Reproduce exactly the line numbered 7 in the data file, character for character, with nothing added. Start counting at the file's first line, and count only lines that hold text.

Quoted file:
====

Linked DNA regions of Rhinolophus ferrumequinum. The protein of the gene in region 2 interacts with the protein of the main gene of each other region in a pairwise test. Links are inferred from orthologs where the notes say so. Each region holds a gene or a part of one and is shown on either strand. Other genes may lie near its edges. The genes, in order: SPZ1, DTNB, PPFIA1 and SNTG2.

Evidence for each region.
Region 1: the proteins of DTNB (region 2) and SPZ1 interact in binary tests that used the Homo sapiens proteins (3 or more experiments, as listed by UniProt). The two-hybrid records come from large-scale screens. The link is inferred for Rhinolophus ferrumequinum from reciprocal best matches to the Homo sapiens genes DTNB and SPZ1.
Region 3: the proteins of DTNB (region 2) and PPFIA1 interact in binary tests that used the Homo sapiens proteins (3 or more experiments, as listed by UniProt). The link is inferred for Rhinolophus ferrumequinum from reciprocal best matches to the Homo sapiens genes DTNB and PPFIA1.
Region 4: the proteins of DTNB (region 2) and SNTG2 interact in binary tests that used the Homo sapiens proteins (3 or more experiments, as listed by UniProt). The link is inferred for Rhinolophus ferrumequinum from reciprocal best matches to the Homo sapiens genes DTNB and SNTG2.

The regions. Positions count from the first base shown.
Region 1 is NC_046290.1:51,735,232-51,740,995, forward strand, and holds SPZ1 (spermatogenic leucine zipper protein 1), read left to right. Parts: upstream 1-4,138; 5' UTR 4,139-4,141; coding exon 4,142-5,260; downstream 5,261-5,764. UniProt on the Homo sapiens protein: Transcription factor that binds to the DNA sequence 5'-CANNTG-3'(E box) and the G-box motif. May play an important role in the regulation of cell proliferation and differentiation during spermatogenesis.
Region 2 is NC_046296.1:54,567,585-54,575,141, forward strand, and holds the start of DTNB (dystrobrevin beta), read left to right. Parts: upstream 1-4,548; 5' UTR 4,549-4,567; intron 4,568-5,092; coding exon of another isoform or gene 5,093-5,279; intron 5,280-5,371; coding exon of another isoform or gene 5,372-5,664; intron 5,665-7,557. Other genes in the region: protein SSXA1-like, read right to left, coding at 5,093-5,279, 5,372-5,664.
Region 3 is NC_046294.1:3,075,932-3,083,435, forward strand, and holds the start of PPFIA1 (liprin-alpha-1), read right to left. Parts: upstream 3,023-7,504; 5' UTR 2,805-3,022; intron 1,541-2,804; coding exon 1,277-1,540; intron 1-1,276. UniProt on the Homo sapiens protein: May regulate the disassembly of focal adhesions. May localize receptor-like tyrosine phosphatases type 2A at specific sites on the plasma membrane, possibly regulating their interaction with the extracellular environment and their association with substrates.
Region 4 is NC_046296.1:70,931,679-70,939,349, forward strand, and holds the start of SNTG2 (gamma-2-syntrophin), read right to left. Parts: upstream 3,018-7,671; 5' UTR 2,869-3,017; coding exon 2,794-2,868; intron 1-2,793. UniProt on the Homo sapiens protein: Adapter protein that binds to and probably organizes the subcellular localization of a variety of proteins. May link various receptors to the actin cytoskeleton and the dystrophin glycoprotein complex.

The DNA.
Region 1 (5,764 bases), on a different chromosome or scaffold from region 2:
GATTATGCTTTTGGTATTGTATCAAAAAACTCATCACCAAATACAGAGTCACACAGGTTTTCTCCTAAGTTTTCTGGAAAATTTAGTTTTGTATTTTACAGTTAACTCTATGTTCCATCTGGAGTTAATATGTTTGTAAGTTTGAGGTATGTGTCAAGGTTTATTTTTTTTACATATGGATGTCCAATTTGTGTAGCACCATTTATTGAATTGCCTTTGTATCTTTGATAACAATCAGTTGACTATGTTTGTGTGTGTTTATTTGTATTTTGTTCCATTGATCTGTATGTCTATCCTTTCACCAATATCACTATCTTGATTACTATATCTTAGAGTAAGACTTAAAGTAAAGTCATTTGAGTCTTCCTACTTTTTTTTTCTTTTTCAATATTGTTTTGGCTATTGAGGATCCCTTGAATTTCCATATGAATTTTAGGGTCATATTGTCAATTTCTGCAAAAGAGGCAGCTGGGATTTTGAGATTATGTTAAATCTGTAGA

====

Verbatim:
Region 1 is NC_046290.1:51,735,232-51,740,995, forward strand, and holds SPZ1 (spermatogenic leucine zipper protein 1), read left to right. Parts: upstream 1-4,138; 5' UTR 4,139-4,141; coding exon 4,142-5,260; downstream 5,261-5,764. UniProt on the Homo sapiens protein: Transcription factor that binds to the DNA sequence 5'-CANNTG-3'(E box) and the G-box motif. May play an important role in the regulation of cell proliferation and differentiation during spermatogenesis.